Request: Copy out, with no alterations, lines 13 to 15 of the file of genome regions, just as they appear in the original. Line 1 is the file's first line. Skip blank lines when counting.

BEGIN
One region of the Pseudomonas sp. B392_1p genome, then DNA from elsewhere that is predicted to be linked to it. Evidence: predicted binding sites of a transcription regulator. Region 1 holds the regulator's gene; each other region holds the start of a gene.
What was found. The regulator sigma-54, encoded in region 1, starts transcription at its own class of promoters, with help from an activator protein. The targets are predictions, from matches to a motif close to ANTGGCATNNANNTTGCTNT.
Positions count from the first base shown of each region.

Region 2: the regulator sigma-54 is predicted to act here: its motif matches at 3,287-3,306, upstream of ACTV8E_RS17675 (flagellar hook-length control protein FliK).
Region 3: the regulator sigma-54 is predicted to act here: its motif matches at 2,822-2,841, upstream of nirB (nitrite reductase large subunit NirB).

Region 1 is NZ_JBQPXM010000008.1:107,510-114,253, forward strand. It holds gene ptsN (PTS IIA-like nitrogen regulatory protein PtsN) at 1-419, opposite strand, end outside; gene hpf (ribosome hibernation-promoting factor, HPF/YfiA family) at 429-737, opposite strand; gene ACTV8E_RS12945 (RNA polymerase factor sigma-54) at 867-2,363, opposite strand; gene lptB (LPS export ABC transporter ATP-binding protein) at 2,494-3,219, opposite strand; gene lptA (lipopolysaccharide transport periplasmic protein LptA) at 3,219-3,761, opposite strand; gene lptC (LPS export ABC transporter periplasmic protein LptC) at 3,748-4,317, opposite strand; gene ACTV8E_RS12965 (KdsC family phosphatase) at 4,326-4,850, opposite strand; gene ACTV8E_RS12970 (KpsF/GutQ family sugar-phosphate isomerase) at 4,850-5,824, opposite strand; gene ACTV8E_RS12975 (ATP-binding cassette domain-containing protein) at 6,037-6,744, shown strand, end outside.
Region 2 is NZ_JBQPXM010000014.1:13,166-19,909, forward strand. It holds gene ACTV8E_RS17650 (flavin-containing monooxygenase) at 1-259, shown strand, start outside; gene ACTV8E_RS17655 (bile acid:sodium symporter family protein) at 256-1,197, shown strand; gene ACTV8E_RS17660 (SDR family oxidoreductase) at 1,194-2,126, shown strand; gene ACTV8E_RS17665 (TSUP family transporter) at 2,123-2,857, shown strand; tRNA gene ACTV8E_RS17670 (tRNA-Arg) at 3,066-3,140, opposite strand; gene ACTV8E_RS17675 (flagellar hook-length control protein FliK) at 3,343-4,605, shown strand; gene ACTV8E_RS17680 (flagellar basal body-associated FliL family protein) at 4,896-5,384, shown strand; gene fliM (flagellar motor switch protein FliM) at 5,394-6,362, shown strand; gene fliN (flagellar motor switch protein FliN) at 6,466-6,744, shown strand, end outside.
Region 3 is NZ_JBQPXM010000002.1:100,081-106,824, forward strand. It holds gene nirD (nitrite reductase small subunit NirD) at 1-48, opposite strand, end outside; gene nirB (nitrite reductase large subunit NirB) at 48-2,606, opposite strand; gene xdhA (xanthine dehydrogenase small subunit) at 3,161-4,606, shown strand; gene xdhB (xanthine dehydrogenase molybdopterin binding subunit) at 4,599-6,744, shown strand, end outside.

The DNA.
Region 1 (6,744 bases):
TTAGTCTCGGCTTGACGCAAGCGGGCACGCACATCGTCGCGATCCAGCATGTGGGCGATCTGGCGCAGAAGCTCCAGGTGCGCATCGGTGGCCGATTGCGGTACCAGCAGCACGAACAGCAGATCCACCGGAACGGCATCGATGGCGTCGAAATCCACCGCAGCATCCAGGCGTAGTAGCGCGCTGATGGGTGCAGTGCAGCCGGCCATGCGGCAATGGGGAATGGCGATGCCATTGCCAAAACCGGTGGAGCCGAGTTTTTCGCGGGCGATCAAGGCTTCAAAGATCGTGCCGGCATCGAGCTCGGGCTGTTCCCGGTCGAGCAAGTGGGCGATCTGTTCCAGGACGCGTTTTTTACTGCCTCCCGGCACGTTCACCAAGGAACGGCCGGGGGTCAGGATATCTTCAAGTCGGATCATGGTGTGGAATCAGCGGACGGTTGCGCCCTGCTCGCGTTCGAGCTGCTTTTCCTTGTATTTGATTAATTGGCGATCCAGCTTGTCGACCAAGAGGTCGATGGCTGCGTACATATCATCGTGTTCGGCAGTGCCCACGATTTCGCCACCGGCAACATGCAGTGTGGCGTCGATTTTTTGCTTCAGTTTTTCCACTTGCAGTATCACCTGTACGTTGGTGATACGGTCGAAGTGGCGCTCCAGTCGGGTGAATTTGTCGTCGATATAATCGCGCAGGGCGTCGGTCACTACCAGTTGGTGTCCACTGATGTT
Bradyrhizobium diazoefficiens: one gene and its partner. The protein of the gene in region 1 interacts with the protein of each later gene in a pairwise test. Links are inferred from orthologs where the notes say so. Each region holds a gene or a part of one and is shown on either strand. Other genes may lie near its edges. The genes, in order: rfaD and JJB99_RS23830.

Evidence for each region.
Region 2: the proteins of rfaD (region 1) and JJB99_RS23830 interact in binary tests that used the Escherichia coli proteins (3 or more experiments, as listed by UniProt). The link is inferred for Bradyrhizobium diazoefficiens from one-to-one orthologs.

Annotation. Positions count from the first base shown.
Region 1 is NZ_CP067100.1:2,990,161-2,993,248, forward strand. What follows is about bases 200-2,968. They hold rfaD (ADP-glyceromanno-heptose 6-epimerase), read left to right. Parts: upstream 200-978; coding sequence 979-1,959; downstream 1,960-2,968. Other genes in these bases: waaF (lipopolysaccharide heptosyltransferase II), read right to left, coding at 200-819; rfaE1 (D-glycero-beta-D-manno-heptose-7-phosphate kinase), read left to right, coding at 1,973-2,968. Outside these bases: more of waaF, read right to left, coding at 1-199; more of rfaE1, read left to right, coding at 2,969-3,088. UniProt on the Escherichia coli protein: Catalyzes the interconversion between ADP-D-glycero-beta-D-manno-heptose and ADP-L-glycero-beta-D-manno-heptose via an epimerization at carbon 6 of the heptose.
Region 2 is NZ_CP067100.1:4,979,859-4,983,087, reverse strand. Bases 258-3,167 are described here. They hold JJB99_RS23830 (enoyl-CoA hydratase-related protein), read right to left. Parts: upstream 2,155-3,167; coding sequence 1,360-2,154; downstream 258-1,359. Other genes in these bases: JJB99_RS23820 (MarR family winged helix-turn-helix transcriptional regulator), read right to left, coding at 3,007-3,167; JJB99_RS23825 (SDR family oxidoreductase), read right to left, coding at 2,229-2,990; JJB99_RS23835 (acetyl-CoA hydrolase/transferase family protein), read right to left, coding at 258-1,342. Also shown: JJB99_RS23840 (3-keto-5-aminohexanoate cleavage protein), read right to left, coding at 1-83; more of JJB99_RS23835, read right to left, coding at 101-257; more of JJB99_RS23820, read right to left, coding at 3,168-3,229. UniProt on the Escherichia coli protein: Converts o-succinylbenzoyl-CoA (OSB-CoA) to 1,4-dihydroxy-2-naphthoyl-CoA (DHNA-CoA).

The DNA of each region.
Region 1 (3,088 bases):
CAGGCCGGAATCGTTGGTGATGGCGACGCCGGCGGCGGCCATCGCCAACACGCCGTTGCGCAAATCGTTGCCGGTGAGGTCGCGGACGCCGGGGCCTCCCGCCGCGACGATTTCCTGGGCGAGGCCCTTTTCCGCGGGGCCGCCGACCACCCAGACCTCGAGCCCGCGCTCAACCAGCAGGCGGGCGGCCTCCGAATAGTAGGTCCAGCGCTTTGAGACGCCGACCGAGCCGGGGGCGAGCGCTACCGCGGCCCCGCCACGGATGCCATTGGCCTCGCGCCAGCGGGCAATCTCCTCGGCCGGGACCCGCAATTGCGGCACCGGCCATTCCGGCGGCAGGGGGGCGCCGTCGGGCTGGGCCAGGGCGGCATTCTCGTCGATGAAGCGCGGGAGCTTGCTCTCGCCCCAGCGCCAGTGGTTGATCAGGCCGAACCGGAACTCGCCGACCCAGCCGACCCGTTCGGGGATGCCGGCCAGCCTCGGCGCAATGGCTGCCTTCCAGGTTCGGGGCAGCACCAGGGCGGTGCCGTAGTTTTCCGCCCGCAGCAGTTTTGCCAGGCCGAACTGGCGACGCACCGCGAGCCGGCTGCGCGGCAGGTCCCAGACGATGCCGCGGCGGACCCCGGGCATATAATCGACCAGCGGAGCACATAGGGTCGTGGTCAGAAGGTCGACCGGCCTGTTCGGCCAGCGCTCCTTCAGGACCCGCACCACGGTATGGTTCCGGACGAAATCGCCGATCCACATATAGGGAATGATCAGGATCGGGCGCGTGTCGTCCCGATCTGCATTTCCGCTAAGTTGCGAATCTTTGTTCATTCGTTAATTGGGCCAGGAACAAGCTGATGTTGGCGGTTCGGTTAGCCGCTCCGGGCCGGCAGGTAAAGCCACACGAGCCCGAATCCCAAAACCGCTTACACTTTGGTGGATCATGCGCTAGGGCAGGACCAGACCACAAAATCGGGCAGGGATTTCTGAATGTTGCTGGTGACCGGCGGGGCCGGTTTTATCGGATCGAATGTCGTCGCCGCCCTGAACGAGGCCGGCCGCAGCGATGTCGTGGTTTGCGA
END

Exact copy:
Evidence for each region.
Region 2: the proteins of rfaD (region 1) and JJB99_RS23830 interact in binary tests that used the Escherichia coli proteins (3 or more experiments, as listed by UniProt). The link is inferred for Bradyrhizobium diazoefficiens from one-to-one orthologs.

Annotation. Positions count from the first base shown.